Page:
Event | Discussion
Race Narratives through Contemporary Media: Comic, Podcasts & AI
Venue: KJCC Auditorium • 53 Washington Square South
Related: KJCC Chair
KJC Chair Quan Zhou in conversation with Wan Sonya Tang (Boston College) and Mary Kate Donovan (Skidmore College) about her work and how different contemporary media have influenced and impacted the expression of race issues in Contemporary Spain from a Sino-Spanish perspective.
Together, they will also discuss the relative absence of important role models in Spain (when compared to other national contexts) of artists and writers who critically engage and theorize issues of race and identity. In addition to a focus on Quan’s recent publications and blog, they will also address the medium of the podcast and the lack of racialized voices recorded in Spain today. By thinking across media and offering a comparative frame in which to situate Quan’s work, this event will contextualize Quan’s work through the lens of contemporary racialized media practices in and beyond Spain.
Co-sponsored by the Asian/Pacific/American Institute at NYU and TNYU Department of East Asian Studies.
Thursday, February 8, 2024, 7:00 pm
KJCC, 53 Washington Square South
Mary Kate Donovan is associate professor of Spanish and director of Media and Film Studies at Skidmore College, where she teaches courses on Spanish literature, cinema, and visual culture. Her research has been published in journals including The Journal of Spanish Cultural Studies, the Revista de Estudios Hispánicos, and the Bulletin of Hispanic Studies, among others. Currently, she is working on a book manuscript that studies representations of the Chinese diaspora in contemporary Spain, a project that has been funded by the Fulbright U.S. Scholar program. She also co-organized a virtual speaker series during the height of the COVID19 pandemic, Pensando Xībānyá, which brought artists, activists, and educators of Chinese and Taiwanese descent in Spain together in conversation.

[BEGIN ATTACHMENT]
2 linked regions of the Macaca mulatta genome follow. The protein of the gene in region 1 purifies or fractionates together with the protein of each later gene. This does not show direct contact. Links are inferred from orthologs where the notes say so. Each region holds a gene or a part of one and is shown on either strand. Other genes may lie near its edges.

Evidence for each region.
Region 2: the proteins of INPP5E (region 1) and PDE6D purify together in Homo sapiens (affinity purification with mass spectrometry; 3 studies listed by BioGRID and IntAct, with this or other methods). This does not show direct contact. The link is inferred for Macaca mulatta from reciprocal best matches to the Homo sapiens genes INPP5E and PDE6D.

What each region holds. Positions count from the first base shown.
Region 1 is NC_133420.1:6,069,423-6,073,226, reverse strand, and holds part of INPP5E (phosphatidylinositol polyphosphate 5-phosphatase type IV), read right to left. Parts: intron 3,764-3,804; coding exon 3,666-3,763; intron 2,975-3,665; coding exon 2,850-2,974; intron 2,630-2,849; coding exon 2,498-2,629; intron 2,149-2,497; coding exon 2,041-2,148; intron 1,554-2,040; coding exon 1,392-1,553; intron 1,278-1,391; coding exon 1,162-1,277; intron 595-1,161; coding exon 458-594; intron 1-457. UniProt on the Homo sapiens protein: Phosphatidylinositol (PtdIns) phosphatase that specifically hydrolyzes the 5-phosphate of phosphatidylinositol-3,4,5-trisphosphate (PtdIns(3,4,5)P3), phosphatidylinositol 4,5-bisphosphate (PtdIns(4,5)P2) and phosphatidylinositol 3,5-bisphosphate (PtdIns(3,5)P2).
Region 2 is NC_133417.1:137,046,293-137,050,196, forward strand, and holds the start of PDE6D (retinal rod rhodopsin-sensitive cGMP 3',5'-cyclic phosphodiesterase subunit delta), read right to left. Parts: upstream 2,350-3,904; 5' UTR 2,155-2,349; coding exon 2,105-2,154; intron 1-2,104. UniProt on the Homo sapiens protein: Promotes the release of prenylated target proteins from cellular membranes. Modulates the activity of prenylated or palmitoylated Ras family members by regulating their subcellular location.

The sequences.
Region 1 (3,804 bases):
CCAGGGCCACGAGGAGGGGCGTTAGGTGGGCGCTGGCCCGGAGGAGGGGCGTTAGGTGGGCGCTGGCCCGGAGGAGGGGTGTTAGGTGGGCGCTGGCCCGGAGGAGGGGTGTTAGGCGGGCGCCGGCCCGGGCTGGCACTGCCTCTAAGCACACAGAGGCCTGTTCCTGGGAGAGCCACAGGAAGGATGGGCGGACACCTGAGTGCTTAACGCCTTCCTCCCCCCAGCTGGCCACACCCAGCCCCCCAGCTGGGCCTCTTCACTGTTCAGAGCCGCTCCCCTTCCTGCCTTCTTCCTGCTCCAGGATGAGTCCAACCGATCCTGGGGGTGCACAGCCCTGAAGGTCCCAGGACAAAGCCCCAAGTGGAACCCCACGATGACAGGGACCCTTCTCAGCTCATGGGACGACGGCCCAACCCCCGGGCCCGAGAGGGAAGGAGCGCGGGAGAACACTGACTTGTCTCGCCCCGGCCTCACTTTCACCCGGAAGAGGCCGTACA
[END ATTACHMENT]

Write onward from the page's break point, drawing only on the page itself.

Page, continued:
Wan Sonya Tang is Assistant Professor of Hispanic Studies and the Director of Asian American Studies at Boston College, where she teaches on a variety of topics relating to modern and contemporary Spanish literature and culture. Outside of BC, she is the treasurer of the Asociación Internacional de Galdosistas. She is the co-editor of Televising Restoration Spain: History and Fiction in 21st-Century Costume Dramas (Palgrave MacMillan, 2018), and of Approaches to Teaching the Works of Benito Pérez Galdós (under contract with the MLA). Her book Specters, Monsters, and the Damned: Fantastic Threats to the Social Order in 19th-Century Spanish Fiction, was completed with the support of a fellowship from the American Association of University Women, and is forthcoming with Vanderbilt University Press. Most recently, Wan has started a new research project relating to the Taiwanese author San Mao, and her travelogues on Spanish Sahara and the Canary Islands in the 1970s.